12. Hi, recent research has stated the obvious really but I think the results would be interesting for this article. Tight grained and less defined wood has substantially better acoustic properties than loose and more defined grain. This is a shame because I love the look of wood with defined grain. (I have bought guitars in the past just for the look of the wood). But from an acoustic point of view the plain grained neck has better resonance over a wider range of frequencies.

    This is why Stradivarius violins are so good, he would only chose the tightest and leased defined grained wood to make his instruments.

  13. I’ve replaced the stock bridge with the V/N Callahan bridge and am very pleased with the results. I did it myself, which I was a bit hesitant to do but it worked out fine. The trem is light years better than the original in terms of fit and tone (IMO), but I would have preferred Fender given us a bridge that didn’t have such a flaw (would it have been so hard to use a Highway One trem?). While I kinda mind the ‘less than stock’ look of the Callahan, it’s an excellent trem and the bar has no ‘wiggle’, plus it doesn’t require that spring the orignal has (that can be easily lost). Thanks for the info!

    My question is the best way to authentically setup the trem. I just have it set flush to the body so that it doesn’t go out of tune on a string breakage, but primarily so unison bends sound right. But now it takes a LOT of strength to use the bar and it’s just stiff feeling. I’ve searched around but can’t seem to find how Yng sets up his trem; that is, does it mount it flush against the body or is there that slight ‘gap’ (credit card height) which allows for a looser touch using the bar? I’m not sure; any ideas?

    1. Thanks for the Callaham impressions. I should really get round to it one day! I did notice that Fender has its own new version of a vintage/narrow tremolo stock on certain Strats this year, which might bear investigation.

      Several years ago, Mike Spitzer, Yngwie’s ex-manager, was nice enough to send me a lot of measurements taken from Yngwie’s guitars. He floats the trem 1/8″ off the body. I prefer the tone of a floating Strat bridge, too — more open and springy. You might try your old Fender springs as well, to see if they have more ‘give’.

  14. hi im Rosli, im just a beginer about playing guitar by fender stratocaster Scallops guitar, and i really love malmsteen tallent, i would like to get some tips or may be more about about it. would u help me that what kind model pick up by Seymour Duncan did Fender guitar Stratocaster Yngwie Malmsteen use, and which part is to be fit in ? or may be others instalation guitar gears same like him 🙂 . best help advise by you. thank.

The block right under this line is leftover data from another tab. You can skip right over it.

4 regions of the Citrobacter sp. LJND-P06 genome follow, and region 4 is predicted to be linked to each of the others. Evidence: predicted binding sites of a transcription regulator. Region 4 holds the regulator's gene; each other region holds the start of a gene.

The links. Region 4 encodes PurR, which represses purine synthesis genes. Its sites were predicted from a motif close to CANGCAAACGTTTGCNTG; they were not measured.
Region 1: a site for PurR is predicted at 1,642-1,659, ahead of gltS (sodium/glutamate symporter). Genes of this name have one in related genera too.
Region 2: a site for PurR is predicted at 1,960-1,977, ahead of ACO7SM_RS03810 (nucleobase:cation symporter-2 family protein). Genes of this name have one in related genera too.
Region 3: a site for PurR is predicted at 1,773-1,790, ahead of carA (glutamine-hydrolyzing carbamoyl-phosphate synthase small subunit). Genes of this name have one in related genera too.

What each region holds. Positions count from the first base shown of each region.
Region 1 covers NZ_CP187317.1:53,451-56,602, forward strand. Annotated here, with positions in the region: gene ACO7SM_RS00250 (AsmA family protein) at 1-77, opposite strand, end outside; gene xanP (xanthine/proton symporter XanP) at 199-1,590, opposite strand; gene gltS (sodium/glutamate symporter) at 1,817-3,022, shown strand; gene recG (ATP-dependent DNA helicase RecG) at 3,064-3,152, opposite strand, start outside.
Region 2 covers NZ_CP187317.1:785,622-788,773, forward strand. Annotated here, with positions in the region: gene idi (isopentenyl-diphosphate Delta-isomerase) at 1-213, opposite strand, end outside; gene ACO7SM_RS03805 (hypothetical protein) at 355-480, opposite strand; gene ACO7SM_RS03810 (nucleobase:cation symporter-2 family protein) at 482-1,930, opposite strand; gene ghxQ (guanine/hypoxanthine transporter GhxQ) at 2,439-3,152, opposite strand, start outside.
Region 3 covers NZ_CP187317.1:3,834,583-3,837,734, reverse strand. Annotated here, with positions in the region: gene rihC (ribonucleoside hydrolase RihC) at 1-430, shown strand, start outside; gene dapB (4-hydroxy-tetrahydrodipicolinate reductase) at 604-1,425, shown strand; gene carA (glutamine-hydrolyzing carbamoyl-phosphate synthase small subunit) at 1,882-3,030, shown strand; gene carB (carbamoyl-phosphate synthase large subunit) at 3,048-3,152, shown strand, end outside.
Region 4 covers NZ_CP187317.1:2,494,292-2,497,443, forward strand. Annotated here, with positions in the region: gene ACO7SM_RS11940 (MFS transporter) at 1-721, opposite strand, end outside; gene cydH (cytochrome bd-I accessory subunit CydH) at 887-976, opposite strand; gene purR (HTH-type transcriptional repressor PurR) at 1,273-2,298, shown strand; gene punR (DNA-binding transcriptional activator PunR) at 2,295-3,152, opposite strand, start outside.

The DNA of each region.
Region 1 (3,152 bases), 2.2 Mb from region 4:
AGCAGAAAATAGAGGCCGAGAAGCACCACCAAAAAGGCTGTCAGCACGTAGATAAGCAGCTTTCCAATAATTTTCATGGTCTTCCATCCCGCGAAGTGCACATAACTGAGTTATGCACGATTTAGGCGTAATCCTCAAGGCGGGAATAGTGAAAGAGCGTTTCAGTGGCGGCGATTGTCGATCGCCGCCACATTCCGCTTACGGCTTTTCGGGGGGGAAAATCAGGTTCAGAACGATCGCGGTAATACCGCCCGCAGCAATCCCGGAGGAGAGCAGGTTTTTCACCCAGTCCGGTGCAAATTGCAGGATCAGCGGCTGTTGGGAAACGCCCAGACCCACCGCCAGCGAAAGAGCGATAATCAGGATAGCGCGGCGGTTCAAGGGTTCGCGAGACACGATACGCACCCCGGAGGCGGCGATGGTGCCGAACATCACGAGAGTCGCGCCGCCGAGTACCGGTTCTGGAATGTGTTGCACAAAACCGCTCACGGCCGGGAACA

15. Malmsteen best guitar work was from his earlier albums the ones that brought him fame pickups were dimarzio those are the guitars to be using in My opinion

  16. How thick is the poly finish in those new models? I want so much a malm strat but the finish makes me decline it :/

  17. Hi,
    I have owned both a 1997 large headstock YJM which must of been one the first made with that serial number for the Version 2 first large headstock model and the action on it was awesome.
    I have been playing a 2007 Version three and yes definately the neck is alot thinner….to me it seems Fender are trying to modernize it a little for sales I don’t believe Yngwie’s 68-69 -71 era strats would have thin necks like that….when will we actually get a replica of his desired strat who knows….
    I found the neck on the 1997 V2 much easier to play it seemes to fit alot better the 2007 thinner neck, yet one would think it would be easier to play but it takes some getting used to since you have these huge jumbo frets and deeper scalloping but nothing to really anchor your hand onto.
    Sound acoustically was louder on the 2007 V2 but the quality of the 1997 was better acoustically…..Probably due to what Pick Roars review about the quality of woods back then compered to the plain jane maple on the current models.